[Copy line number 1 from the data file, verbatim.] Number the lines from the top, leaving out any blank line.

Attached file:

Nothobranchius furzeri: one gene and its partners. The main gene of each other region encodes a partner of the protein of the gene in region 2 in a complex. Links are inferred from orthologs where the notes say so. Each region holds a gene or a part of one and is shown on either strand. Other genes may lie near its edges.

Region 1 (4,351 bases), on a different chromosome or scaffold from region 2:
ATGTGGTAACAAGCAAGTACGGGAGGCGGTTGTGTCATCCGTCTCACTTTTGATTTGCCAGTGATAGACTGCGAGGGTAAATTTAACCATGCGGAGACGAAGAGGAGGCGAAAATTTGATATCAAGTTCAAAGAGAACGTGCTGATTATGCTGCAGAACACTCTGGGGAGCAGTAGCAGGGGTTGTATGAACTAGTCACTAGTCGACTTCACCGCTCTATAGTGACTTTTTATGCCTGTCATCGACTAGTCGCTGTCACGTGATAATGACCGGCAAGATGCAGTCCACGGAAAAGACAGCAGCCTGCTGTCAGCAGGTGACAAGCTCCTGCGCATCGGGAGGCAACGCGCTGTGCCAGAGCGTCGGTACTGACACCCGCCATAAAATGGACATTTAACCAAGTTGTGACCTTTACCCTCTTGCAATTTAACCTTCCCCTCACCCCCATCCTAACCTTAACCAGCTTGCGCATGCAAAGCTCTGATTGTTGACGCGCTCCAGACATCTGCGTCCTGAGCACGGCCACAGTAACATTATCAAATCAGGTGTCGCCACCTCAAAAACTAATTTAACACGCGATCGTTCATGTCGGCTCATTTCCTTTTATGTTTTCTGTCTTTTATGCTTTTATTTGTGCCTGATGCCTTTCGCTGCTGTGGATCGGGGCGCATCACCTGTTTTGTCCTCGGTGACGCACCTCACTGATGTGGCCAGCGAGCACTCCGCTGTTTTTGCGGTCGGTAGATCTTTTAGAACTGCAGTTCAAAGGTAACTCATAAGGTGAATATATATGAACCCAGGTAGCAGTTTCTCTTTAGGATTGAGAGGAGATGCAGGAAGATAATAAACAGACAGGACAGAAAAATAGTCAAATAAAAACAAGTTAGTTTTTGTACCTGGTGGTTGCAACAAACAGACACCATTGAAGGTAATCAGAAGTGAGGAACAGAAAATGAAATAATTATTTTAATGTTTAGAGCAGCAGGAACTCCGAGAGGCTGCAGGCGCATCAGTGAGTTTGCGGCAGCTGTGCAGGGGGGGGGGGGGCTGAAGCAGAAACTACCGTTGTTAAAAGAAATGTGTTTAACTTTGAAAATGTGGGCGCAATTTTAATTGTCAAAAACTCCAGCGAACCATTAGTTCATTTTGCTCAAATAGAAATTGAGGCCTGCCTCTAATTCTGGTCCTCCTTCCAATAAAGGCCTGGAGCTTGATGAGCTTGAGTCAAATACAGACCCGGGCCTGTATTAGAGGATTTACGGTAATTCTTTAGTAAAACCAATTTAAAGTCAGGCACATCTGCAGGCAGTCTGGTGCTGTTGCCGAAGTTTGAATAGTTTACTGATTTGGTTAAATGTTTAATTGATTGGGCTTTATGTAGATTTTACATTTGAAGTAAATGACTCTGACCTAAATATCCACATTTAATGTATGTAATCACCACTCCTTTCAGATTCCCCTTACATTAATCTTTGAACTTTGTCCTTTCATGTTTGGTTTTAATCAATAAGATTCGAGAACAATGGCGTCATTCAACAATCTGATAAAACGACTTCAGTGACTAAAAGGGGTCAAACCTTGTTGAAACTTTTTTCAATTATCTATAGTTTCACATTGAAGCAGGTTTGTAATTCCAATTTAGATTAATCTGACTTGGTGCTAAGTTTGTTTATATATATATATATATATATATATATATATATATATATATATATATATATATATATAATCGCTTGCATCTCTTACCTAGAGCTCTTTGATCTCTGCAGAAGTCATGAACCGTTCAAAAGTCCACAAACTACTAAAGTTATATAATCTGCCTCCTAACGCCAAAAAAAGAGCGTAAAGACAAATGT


Nothobranchius furzeri: one gene and its partners. The main gene of each other region encodes a partner of the protein of the gene in region 2 in a complex. Links are inferred from orthologs where the notes say so. Each region holds a gene or a part of one and is shown on either strand. Other genes may lie near its edges.